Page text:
Fish is generally considered an integral component of a healthy diet. However, it is a complex exposure. Fish is the primary dietary source of n-3 long-chain polyunsaturated fatty acids and a rich source of protein, selenium, iodine, and vitamin d but is also a major source of exposure to methylmercury and other environmental pollutants. In utero exposure to nutrients and toxicants found in the same fish might act on the exact same end points at an opposite direction. In the present chapter, we summarize findings from observational studies and randomized clinical trials on the association of fish consumption during pregnancy with fetal growth and preterm birth, childhood obesity, neurodevelopment, and allergic diseases. Overall, evidence on the association of maternal fish consumption during pregnancy with child health outcomes has been largely inconsistent. Further studies using biomarker information on both the amounts of fatty acids and environmental chemicals contained within fish are essential for refining estimates of the influence of prenatal fish intake on child growth and development.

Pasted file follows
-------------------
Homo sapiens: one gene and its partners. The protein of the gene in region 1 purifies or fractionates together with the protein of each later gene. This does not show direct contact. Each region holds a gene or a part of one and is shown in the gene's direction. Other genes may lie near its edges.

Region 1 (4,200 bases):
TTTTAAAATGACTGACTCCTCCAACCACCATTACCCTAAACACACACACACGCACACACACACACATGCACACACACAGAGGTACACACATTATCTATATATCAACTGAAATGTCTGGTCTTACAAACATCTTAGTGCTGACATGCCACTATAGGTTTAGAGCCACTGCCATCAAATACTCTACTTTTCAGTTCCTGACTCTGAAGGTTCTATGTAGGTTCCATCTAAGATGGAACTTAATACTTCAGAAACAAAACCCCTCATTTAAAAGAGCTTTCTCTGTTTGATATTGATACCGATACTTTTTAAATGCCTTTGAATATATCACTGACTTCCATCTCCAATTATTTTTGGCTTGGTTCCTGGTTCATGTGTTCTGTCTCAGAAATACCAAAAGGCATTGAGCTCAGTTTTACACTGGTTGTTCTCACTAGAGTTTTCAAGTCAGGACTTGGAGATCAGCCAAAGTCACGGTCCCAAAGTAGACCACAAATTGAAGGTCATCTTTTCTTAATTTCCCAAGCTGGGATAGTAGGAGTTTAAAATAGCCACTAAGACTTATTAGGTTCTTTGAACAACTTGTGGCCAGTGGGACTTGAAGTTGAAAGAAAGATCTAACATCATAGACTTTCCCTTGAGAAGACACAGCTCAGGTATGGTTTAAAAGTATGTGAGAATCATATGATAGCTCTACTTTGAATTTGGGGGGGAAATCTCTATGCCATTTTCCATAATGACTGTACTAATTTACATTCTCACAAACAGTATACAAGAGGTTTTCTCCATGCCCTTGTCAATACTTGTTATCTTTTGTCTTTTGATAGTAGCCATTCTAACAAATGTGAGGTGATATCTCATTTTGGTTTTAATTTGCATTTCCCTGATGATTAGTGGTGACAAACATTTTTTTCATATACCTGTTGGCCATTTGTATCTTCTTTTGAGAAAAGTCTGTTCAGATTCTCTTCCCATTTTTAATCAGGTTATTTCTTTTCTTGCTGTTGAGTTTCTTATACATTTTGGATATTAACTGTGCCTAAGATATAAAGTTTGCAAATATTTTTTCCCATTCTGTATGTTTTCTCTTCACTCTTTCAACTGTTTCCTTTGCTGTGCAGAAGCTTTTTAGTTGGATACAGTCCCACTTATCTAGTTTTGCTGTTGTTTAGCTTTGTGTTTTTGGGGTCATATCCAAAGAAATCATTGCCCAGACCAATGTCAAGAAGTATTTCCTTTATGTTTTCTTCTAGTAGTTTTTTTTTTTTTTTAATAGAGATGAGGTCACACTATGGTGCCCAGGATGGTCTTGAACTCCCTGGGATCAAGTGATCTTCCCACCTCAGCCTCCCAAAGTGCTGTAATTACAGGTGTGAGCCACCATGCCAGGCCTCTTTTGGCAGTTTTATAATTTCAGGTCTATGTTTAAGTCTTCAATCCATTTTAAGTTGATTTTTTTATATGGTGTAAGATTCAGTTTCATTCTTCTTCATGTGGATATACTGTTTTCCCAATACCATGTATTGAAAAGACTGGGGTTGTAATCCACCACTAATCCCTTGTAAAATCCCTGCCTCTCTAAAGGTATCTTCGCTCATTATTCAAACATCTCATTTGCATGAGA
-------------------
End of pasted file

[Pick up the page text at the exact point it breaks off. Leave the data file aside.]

Chatzi, L., & Stratakis, N. (2017). Maternal fish intake during pregnancy and effects on the offspring. In Diet, Nutrition, and Fetal Programming (pp. 241-260). Humana Press. https://doi.org/10.1007/978-3-319-60289-9_19